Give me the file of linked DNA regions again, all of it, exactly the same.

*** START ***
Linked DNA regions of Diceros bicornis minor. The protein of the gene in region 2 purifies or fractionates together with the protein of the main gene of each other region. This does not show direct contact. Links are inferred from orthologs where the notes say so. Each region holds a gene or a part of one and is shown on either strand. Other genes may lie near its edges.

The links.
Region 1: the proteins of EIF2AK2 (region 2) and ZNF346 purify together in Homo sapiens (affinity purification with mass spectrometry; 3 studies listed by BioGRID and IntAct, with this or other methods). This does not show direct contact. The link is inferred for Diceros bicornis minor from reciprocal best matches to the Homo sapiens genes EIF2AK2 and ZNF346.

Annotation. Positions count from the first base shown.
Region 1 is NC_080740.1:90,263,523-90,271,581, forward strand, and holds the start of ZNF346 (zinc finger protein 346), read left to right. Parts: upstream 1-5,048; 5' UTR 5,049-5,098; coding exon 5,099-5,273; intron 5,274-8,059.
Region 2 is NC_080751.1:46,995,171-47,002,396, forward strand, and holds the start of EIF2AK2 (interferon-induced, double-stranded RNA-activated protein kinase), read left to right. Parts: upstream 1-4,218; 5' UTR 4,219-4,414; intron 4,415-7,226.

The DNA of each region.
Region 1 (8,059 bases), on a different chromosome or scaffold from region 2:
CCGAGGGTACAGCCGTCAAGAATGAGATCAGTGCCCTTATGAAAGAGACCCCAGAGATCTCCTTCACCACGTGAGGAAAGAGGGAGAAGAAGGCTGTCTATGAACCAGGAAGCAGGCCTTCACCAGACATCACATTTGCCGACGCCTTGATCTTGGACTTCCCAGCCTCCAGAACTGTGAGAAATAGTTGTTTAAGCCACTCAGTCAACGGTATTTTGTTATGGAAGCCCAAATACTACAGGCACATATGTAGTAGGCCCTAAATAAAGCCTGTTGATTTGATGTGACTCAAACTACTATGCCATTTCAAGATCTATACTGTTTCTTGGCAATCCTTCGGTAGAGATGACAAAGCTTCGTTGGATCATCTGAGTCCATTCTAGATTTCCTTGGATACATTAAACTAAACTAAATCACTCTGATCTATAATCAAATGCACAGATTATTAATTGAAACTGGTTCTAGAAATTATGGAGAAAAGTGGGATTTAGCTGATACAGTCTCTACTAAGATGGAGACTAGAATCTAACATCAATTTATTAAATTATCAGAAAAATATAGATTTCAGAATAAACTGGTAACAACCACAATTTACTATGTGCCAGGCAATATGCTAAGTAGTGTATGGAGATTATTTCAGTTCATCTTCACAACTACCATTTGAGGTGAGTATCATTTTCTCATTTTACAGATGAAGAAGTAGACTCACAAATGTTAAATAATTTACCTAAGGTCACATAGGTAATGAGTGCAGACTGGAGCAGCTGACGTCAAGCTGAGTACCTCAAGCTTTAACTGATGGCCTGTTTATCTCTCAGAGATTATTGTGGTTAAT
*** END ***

Linked DNA regions of Diceros bicornis minor. The protein of the gene in region 2 purifies or fractionates together with the protein of the main gene of each other region. This does not show direct contact. Links are inferred from orthologs where the notes say so. Each region holds a gene or a part of one and is shown on either strand. Other genes may lie near its edges.

The links.
Region 1: the proteins of EIF2AK2 (region 2) and ZNF346 purify together in Homo sapiens (affinity purification with mass spectrometry; 3 studies listed by BioGRID and IntAct, with this or other methods). This does not show direct contact. The link is inferred for Diceros bicornis minor from reciprocal best matches to the Homo sapiens genes EIF2AK2 and ZNF346.

Annotation. Positions count from the first base shown.
Region 1 is NC_080740.1:90,263,523-90,271,581, forward strand, and holds the start of ZNF346 (zinc finger protein 346), read left to right. Parts: upstream 1-5,048; 5' UTR 5,049-5,098; coding exon 5,099-5,273; intron 5,274-8,059.
Region 2 is NC_080751.1:46,995,171-47,002,396, forward strand, and holds the start of EIF2AK2 (interferon-induced, double-stranded RNA-activated protein kinase), read left to right. Parts: upstream 1-4,218; 5' UTR 4,219-4,414; intron 4,415-7,226.

The DNA of each region.
Region 1 (8,059 bases), on a different chromosome or scaffold from region 2:
CCGAGGGTACAGCCGTCAAGAATGAGATCAGTGCCCTTATGAAAGAGACCCCAGAGATCTCCTTCACCACGTGAGGAAAGAGGGAGAAGAAGGCTGTCTATGAACCAGGAAGCAGGCCTTCACCAGACATCACATTTGCCGACGCCTTGATCTTGGACTTCCCAGCCTCCAGAACTGTGAGAAATAGTTGTTTAAGCCACTCAGTCAACGGTATTTTGTTATGGAAGCCCAAATACTACAGGCACATATGTAGTAGGCCCTAAATAAAGCCTGTTGATTTGATGTGACTCAAACTACTATGCCATTTCAAGATCTATACTGTTTCTTGGCAATCCTTCGGTAGAGATGACAAAGCTTCGTTGGATCATCTGAGTCCATTCTAGATTTCCTTGGATACATTAAACTAAACTAAATCACTCTGATCTATAATCAAATGCACAGATTATTAATTGAAACTGGTTCTAGAAATTATGGAGAAAAGTGGGATTTAGCTGATACAGTCTCTACTAAGATGGAGACTAGAATCTAACATCAATTTATTAAATTATCAGAAAAATATAGATTTCAGAATAAACTGGTAACAACCACAATTTACTATGTGCCAGGCAATATGCTAAGTAGTGTATGGAGATTATTTCAGTTCATCTTCACAACTACCATTTGAGGTGAGTATCATTTTCTCATTTTACAGATGAAGAAGTAGACTCACAAATGTTAAATAATTTACCTAAGGTCACATAGGTAATGAGTGCAGACTGGAGCAGCTGACGTCAAGCTGAGTACCTCAAGCTTTAACTGATGGCCTGTTTATCTCTCAGAGATTATTGTGGTTAAT